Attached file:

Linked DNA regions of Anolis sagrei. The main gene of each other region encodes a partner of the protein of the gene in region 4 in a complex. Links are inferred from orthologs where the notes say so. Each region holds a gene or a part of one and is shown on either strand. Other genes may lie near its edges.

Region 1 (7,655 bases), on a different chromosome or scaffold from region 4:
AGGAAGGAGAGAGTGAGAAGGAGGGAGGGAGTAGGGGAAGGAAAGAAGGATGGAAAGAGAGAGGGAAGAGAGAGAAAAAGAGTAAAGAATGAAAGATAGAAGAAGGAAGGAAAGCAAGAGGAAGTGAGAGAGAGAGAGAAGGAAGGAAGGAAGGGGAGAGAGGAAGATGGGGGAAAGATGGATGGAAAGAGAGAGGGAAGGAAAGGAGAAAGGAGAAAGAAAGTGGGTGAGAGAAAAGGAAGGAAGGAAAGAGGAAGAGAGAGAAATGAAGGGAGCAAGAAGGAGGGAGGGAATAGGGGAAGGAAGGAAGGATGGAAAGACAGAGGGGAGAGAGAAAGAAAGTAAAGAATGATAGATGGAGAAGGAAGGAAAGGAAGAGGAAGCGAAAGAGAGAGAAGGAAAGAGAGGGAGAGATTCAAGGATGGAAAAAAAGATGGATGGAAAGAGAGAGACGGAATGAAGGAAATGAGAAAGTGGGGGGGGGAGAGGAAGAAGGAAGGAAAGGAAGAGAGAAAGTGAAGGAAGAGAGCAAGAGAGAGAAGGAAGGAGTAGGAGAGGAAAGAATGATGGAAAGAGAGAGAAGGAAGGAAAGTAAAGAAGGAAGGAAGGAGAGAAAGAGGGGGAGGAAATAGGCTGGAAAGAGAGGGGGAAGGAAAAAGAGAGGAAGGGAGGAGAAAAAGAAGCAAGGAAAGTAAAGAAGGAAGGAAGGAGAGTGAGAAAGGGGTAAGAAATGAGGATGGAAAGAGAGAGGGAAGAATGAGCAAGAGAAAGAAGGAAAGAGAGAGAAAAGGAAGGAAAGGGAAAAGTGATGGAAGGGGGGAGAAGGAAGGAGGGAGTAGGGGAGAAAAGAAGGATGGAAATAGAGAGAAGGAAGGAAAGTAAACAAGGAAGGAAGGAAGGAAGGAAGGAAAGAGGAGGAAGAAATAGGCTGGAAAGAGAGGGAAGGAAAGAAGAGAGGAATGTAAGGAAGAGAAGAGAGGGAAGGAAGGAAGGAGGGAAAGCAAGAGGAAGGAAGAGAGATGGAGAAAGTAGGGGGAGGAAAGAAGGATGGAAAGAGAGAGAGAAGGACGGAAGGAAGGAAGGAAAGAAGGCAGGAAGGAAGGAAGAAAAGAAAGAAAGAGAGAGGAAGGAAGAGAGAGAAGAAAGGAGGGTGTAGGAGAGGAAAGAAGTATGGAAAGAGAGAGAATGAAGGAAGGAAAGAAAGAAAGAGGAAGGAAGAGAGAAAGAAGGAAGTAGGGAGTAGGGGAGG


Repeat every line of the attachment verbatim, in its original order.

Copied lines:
Linked DNA regions of Anolis sagrei. The main gene of each other region encodes a partner of the protein of the gene in region 4 in a complex. Links are inferred from orthologs where the notes say so. Each region holds a gene or a part of one and is shown on either strand. Other genes may lie near its edges.

Region 1 (7,655 bases), on a different chromosome or scaffold from region 4:
AGGAAGGAGAGAGTGAGAAGGAGGGAGGGAGTAGGGGAAGGAAAGAAGGATGGAAAGAGAGAGGGAAGAGAGAGAAAAAGAGTAAAGAATGAAAGATAGAAGAAGGAAGGAAAGCAAGAGGAAGTGAGAGAGAGAGAGAAGGAAGGAAGGAAGGGGAGAGAGGAAGATGGGGGAAAGATGGATGGAAAGAGAGAGGGAAGGAAAGGAGAAAGGAGAAAGAAAGTGGGTGAGAGAAAAGGAAGGAAGGAAAGAGGAAGAGAGAGAAATGAAGGGAGCAAGAAGGAGGGAGGGAATAGGGGAAGGAAGGAAGGATGGAAAGACAGAGGGGAGAGAGAAAGAAAGTAAAGAATGATAGATGGAGAAGGAAGGAAAGGAAGAGGAAGCGAAAGAGAGAGAAGGAAAGAGAGGGAGAGATTCAAGGATGGAAAAAAAGATGGATGGAAAGAGAGAGACGGAATGAAGGAAATGAGAAAGTGGGGGGGGGAGAGGAAGAAGGAAGGAAAGGAAGAGAGAAAGTGAAGGAAGAGAGCAAGAGAGAGAAGGAAGGAGTAGGAGAGGAAAGAATGATGGAAAGAGAGAGAAGGAAGGAAAGTAAAGAAGGAAGGAAGGAGAGAAAGAGGGGGAGGAAATAGGCTGGAAAGAGAGGGGGAAGGAAAAAGAGAGGAAGGGAGGAGAAAAAGAAGCAAGGAAAGTAAAGAAGGAAGGAAGGAGAGTGAGAAAGGGGTAAGAAATGAGGATGGAAAGAGAGAGGGAAGAATGAGCAAGAGAAAGAAGGAAAGAGAGAGAAAAGGAAGGAAAGGGAAAAGTGATGGAAGGGGGGAGAAGGAAGGAGGGAGTAGGGGAGAAAAGAAGGATGGAAATAGAGAGAAGGAAGGAAAGTAAACAAGGAAGGAAGGAAGGAAGGAAGGAAAGAGGAGGAAGAAATAGGCTGGAAAGAGAGGGAAGGAAAGAAGAGAGGAATGTAAGGAAGAGAAGAGAGGGAAGGAAGGAAGGAGGGAAAGCAAGAGGAAGGAAGAGAGATGGAGAAAGTAGGGGGAGGAAAGAAGGATGGAAAGAGAGAGAGAAGGACGGAAGGAAGGAAGGAAAGAAGGCAGGAAGGAAGGAAGAAAAGAAAGAAAGAGAGAGGAAGGAAGAGAGAGAAGAAAGGAGGGTGTAGGAGAGGAAAGAAGTATGGAAAGAGAGAGAATGAAGGAAGGAAAGAAAGAAAGAGGAAGGAAGAGAGAAAGAAGGAAGTAGGGAGTAGGGGAGG